Old joke: What’s the difference between a bedtime story and a fishing story?
A bedtime story starts “Once upon a time . . .”
A fishing story starts “No shit, this really happened!”
Okay, so here we go.
No shit, this really happened!
It was a Pandemic Friday morning. Much like this morning, grey and dreary, and nothing on my calendar (imagine that), so I grabbed a cooler, a water bottle, the latest issues of Rolling Stone and Vanity Fair, a lawn chair, and a box of night crawlers that had been in the basement fridge for a couple of weeks, and threw them in the back of the Jeep beside my fishing rods and tackle box, and headed for Crown Butte Dam west of Mandan.
My intention was to drop a couple of bare hooks with night crawlers attached about four feet under a couple of bobbers, and sit back and read my magazines, hoping to not get interrupted for a couple of hours.
It took me about twenty minutes to get there, another ten to get everything hauled from the Jeep to the bank, and a few minutes to get baited up and settled in my chair. It took another ten minutes to figure out which way the wind was going to blow the bobbers.
Got that done, got the bobbers floating about 40 yards out in front of me, and headed back to the Jeep for my magazines. Got ‘em. When I got back to the chair, I looked up and I could only see one bobber. I figured out which one was missing, grabbed the rod, set the hook, and pulled in a nice 16-inch rainbow trout. That’s a big trout for me. I had been there once before this spring and caught a 10-incher which I took home for Lillian for breakfast.
This one was no breakfast trout. This was supper.
I got some water in a bucket threw him (or her) in, re-baited the hook, sent it out into the lake and sat back in my chair. I never got around to the magazines. I decided that I better keep an eye on the bobbers. There’s not much more fun than watching a bobber disappear below the water.
I saw it happen twice in the next half hour or so. Both times I pulled in similar sized trout. After the third one, I baited the hook back up and casted it back out, and then thought maybe I should check and see what the limit is on trout. I had assumed it was five, like most other game fish, but I hadn’t fished for trout in many years, and thought I better check. So I took out my phone and Googled up the North Dakota Game and Fish Department website.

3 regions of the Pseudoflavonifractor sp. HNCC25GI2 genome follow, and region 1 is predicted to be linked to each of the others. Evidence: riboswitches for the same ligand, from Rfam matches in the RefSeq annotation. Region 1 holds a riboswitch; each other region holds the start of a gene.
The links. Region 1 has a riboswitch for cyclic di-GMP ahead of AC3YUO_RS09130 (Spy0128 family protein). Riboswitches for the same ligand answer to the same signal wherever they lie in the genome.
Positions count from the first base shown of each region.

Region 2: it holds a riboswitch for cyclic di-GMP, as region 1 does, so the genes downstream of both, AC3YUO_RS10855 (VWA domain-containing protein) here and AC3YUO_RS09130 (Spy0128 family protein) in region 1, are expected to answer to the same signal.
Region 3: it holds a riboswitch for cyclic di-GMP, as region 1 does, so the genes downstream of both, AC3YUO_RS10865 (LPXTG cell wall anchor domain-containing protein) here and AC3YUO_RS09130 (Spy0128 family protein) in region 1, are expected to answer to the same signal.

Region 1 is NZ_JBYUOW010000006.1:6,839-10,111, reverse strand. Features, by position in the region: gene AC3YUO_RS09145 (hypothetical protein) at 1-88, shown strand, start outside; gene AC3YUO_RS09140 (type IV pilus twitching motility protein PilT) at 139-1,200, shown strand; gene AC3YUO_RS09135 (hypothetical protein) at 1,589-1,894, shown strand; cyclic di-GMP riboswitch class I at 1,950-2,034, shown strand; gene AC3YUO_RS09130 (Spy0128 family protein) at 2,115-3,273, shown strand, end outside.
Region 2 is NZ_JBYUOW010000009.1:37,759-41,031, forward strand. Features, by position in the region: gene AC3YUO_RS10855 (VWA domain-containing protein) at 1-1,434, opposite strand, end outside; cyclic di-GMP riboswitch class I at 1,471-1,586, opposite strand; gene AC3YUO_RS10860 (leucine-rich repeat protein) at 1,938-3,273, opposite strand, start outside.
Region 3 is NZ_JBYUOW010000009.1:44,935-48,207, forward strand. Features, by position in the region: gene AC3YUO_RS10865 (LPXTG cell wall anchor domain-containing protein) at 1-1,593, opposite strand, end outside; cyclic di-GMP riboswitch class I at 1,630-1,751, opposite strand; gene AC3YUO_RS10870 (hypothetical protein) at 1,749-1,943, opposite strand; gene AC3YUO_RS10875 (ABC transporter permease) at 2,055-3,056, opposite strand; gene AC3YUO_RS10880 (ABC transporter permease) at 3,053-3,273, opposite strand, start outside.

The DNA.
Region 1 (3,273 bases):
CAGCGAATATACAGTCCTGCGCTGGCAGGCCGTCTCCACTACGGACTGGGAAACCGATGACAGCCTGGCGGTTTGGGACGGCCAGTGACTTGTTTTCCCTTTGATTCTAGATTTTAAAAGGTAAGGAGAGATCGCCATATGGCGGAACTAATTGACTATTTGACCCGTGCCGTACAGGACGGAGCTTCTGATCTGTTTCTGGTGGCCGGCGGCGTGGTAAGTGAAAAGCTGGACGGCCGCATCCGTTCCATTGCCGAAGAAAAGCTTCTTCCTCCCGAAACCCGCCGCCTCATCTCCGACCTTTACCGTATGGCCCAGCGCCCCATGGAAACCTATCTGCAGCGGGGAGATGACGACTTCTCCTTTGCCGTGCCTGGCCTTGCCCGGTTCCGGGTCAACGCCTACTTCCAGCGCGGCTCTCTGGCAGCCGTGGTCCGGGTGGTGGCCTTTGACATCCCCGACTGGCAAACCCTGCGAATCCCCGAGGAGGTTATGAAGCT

And it’s a good thing I did, because I found out the limit is three. Which is how many I had in the bucket. Wow! I caught a limit of trout in just an hour or so! It’s time to quit!
So I put my phone back in my pocket and stood up to pull in my lines. But there was only one bobber visible.
Uh-oh. Steinwand, we’ve got a problem. Sheesh. How’s that for timing?
I grabbed the rod with the missing bobber and pretty gently started reeling. Sure enough, there was a fish on the other end of the line. My fourth fish. And the limit is three. Aside from momentarily feeling like the best fisherman west of North Dakota Highway 25, I started trying to figure out how to deal with this. There wasn’t another human being fishing on the whole lake, so I wasn’t worried about getting arrested, but I sure wasn’t going to put that fourth fish in the bucket. Fact is, there shouldn’t even have been a fourth fish—I should have quit after three, except that I didn’t realize it until it was too late.
So I didn’t set the hook. I just reeled in slowly. But I was too late. The fish was hooked. Well, I thought to myself as I reeled in, maybe it’s a smallmouth, or a crappie, or anything but a rainbow trout.
Nope. The biggest rainbow trout of the morning came sliding right up on the bank. I got down to it, saw that it wasn’t hooked badly, grabbed my needle nose pliers and managed to get it unhooked without touching it, and pushed it back into the water, with not much damage. It was only out of the water about 30 seconds. It hesitated for a few seconds, then headed back home to deep water. I breathed a sigh of relief and waved goodbye.
I quickly pulled in the other line. Folded up my lawn chair, grabbed the rods, the chair, the cooler, my tackle box and the bucket with three trout in it and headed for the car. Not, I’ll admit, without doing one more look around to see if anyone else might have seen my big mistake. There wasn’t a soul in sight.
Next time I’ll check the limit before I go. Actually, I wish I could say that it’s been a problem very often in the past. It hasn’t. Rarely do I catch a limit of anything sitting on the bank of a lake or river. Usually I get my magazines read.
Boy, was that a good supper.
No shit, that really happened!